If you need a reason to think about producing content for mobile devices, consider this: The cell phone industry estimates 30 million people in the U.S. will be video subscribers in 2009. That’s 30 million people available to watch your stories on the go.
So, what do you need to do differently to capture this new audience? It depends on who you ask. At the Broadcast Educators Association Convention in Las Vegas, Sean Thomas, Senior Producer for Disney’s Hollywood Studios told the audience, “Don’t change a thing!”
“Stick with what’s appealing, what works on television will work on the Web or on a cell phone,” says Thomas.
But Thomas also cautioned against producing long-form content. “By the third minute, you’ve lost your audience,” Thomas went on to say. Instead, he suggests you produce shorter stories and then create a link to additional content for people who want to go deeper.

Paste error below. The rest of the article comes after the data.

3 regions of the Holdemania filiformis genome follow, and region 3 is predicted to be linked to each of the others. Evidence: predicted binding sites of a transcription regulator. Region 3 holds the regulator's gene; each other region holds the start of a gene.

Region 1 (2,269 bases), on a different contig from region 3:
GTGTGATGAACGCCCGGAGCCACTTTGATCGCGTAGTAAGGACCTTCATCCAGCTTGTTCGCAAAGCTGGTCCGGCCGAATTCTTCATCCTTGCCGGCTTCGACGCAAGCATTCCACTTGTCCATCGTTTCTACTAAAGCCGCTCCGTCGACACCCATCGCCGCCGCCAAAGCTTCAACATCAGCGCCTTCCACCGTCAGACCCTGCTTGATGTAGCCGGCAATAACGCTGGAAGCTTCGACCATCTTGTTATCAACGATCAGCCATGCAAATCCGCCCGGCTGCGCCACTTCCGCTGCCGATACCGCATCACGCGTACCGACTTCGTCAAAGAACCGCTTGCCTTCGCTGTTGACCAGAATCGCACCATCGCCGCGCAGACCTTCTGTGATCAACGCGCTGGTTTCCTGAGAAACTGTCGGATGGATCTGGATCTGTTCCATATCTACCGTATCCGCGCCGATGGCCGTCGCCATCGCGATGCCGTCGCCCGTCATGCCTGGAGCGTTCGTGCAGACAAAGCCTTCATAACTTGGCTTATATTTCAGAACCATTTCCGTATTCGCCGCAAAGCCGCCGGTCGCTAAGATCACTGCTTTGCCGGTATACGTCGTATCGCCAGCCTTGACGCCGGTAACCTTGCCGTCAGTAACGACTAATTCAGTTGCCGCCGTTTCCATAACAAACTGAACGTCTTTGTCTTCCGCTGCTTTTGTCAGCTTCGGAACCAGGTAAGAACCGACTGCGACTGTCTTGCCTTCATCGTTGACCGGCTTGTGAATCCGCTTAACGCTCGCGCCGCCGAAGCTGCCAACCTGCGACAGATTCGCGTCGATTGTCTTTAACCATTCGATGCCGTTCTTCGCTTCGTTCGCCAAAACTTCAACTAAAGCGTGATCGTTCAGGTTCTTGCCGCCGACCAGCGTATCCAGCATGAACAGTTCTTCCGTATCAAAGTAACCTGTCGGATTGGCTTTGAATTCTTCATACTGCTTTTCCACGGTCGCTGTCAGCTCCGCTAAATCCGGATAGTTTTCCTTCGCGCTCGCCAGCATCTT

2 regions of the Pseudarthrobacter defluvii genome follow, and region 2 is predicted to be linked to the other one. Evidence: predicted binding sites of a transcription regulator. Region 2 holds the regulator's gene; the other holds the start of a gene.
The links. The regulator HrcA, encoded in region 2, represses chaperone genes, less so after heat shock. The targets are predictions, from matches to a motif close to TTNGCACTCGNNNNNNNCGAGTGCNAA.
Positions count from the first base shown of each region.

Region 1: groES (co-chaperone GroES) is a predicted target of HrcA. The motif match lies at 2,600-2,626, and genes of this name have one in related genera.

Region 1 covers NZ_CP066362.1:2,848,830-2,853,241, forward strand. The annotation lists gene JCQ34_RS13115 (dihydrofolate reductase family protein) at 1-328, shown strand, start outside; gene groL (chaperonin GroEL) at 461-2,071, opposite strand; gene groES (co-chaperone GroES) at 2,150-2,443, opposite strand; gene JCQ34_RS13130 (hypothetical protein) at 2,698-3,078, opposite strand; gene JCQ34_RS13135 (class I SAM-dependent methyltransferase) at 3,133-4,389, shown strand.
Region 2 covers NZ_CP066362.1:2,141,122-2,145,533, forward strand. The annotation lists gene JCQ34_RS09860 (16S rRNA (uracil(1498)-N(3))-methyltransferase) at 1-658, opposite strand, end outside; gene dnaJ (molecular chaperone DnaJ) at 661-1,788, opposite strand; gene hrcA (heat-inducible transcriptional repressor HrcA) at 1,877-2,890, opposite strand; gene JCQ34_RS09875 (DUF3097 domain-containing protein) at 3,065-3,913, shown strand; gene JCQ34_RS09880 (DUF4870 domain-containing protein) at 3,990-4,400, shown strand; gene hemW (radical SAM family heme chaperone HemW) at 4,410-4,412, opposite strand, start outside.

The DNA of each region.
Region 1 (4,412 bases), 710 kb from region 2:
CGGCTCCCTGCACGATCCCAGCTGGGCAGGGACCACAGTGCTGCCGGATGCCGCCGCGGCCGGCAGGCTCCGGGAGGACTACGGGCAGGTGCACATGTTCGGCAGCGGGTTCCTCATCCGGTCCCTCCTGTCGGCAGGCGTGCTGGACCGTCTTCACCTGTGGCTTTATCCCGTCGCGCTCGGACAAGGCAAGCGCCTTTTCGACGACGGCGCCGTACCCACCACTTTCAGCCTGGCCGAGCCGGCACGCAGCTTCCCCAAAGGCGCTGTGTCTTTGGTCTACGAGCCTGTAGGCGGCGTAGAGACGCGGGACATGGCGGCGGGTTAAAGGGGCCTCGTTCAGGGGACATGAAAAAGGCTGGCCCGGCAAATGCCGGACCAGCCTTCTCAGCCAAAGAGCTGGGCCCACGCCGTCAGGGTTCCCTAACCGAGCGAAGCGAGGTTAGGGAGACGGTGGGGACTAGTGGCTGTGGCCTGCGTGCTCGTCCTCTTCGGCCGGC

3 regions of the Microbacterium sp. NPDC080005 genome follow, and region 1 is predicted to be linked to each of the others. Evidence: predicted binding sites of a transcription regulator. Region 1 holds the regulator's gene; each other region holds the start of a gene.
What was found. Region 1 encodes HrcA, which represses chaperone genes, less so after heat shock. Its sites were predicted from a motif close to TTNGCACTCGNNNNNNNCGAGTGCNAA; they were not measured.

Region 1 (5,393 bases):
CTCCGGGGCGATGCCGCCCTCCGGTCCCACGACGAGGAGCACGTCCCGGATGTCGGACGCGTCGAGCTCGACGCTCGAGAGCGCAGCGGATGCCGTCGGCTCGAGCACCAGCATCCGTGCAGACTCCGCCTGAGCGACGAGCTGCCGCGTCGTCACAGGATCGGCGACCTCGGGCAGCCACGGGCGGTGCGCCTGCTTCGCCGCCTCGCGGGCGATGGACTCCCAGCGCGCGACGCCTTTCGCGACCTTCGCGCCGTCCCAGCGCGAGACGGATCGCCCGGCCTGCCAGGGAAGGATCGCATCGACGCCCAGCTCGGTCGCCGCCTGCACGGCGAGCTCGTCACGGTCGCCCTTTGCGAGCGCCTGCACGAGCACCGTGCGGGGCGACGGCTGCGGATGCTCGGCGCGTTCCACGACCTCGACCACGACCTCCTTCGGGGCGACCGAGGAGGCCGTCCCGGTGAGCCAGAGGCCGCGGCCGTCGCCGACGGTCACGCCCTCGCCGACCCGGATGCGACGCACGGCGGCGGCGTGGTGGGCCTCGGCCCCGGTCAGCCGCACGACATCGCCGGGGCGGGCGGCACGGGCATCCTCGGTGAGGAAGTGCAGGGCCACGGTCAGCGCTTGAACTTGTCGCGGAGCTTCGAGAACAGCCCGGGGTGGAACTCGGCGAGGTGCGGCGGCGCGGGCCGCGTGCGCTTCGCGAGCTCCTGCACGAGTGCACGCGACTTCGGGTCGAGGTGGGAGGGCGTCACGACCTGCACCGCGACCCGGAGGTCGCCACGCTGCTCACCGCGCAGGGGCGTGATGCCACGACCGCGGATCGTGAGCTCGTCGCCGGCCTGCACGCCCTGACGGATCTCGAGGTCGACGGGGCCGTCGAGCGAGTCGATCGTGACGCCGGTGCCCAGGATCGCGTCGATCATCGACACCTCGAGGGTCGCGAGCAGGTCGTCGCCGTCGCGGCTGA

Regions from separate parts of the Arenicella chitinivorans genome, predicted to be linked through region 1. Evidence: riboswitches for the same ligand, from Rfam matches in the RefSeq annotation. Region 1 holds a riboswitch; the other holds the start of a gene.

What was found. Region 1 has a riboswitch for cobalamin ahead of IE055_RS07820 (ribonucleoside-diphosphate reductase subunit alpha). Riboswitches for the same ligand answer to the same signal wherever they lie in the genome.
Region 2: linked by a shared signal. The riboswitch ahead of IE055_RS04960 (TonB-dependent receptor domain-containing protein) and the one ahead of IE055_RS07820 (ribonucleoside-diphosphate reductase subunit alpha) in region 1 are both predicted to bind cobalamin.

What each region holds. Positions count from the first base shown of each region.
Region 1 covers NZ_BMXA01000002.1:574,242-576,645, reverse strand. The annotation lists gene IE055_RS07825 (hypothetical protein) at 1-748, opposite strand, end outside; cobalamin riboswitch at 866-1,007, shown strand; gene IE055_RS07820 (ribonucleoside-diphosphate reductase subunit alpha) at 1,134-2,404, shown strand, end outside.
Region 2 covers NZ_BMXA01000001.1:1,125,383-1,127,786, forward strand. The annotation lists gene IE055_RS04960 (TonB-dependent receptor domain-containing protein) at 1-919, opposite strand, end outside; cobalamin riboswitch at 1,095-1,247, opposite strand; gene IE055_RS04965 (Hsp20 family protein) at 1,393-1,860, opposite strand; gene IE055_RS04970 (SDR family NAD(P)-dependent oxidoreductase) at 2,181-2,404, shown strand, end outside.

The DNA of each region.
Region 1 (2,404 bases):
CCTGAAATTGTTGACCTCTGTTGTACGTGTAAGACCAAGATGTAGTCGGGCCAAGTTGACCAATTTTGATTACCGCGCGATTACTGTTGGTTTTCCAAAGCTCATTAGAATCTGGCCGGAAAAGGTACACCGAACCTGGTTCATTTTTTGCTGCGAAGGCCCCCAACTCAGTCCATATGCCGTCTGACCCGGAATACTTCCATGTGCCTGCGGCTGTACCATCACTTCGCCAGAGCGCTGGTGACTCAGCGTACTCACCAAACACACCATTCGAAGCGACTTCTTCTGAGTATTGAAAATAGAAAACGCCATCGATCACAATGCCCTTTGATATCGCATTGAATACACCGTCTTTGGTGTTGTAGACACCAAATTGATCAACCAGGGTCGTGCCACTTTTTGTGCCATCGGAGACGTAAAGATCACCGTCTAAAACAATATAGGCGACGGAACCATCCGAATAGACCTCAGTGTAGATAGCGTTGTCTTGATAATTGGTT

On the other hand, Bonnie Buckner, president of MicroFocus Media, suggests that “small screen production requires you to expand beyond the limitations of the technology.”
Approaching small screen production requires more than simply scaling down a visual display, whether Web Page or movie. Because the size and amount of available visual information is reduced, and the often distracting and attention-demanding settings in which small screen productions are viewed, there are more challenges to our ability to perceive and comprehend information on a small screen.
Certainly, TV journalists are used to competing with distractions – but now we must also think about producing stories that work both on the wide screen and the small screen. Do you have to re-think the way you create graphics if you know someone will be viewing the story on an iPod? Does this increase the pressure to produce visually strong stories? The answer is probably yes, but the end result may be more effective television that can break through the clutter we often find on the air.
Filed under: 12. Getting Ready for the Real World